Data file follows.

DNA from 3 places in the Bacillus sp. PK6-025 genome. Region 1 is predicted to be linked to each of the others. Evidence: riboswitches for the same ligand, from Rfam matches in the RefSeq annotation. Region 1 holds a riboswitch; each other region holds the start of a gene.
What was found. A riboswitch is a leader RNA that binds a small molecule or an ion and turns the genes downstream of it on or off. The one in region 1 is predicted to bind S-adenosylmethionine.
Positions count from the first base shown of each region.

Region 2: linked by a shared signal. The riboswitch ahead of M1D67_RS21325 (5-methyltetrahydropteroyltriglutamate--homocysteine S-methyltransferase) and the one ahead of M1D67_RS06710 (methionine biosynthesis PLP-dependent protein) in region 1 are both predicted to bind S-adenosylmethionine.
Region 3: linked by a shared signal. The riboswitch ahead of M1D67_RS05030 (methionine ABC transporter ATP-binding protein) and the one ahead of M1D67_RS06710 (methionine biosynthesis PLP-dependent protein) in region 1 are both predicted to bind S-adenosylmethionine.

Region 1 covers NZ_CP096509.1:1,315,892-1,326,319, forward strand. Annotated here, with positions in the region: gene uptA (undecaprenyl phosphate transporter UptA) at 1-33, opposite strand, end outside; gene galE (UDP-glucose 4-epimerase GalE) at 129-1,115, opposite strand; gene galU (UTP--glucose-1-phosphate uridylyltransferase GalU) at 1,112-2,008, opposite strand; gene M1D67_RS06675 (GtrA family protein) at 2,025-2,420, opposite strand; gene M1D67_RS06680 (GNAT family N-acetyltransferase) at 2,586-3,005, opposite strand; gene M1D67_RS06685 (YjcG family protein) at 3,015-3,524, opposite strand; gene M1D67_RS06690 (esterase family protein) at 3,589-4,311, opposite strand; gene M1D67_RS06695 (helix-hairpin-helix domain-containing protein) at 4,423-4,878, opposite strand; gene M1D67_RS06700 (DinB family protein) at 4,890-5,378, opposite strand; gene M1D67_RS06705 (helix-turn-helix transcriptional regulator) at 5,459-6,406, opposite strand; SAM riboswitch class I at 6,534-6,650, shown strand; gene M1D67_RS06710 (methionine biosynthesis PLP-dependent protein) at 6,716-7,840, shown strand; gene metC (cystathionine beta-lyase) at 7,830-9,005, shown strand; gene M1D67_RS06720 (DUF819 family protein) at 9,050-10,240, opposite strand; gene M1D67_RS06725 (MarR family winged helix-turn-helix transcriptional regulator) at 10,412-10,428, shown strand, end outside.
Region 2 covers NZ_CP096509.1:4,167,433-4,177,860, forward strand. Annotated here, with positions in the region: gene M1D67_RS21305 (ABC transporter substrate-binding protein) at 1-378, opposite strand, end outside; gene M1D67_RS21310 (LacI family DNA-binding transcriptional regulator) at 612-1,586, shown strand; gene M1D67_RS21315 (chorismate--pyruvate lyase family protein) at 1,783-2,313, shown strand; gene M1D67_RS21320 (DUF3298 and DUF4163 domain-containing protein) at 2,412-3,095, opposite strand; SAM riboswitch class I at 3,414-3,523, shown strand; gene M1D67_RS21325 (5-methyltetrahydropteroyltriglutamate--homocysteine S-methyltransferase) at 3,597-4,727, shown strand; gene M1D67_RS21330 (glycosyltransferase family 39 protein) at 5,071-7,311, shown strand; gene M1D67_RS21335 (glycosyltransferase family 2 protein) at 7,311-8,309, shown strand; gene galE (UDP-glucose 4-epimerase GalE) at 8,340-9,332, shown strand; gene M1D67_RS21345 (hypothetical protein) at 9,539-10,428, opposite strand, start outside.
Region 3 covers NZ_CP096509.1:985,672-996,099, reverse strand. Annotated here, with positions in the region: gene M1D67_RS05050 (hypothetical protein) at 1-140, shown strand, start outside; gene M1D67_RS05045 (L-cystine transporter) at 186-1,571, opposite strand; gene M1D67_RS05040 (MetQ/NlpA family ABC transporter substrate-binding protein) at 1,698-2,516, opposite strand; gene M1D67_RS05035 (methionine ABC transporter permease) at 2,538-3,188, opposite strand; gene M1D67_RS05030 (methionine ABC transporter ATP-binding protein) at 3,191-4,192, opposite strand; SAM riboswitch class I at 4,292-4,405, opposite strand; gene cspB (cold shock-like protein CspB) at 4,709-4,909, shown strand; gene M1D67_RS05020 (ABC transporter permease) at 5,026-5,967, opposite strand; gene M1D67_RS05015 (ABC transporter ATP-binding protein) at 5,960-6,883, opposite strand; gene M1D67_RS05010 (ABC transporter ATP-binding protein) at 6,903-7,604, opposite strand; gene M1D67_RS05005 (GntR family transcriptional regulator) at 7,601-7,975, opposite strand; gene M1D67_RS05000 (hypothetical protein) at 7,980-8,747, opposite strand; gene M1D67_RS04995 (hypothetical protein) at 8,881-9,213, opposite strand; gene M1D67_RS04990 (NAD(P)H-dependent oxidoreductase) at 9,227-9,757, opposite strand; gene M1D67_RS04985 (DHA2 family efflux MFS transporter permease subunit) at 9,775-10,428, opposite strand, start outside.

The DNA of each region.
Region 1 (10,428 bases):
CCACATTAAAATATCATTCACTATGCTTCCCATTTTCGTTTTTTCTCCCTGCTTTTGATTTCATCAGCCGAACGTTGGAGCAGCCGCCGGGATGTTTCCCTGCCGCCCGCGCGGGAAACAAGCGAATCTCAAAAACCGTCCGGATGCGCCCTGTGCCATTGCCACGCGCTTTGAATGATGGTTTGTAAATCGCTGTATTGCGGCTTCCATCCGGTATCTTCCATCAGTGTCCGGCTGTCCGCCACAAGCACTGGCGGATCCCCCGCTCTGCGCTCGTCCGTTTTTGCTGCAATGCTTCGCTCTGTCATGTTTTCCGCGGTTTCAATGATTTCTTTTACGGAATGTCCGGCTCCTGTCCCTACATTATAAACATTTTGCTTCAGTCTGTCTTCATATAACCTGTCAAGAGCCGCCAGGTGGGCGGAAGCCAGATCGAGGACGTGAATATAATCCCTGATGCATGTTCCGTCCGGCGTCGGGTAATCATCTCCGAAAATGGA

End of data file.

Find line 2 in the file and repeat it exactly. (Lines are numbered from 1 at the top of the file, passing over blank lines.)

What was found. A riboswitch is a leader RNA that binds a small molecule or an ion and turns the genes downstream of it on or off. The one in region 1 is predicted to bind S-adenosylmethionine.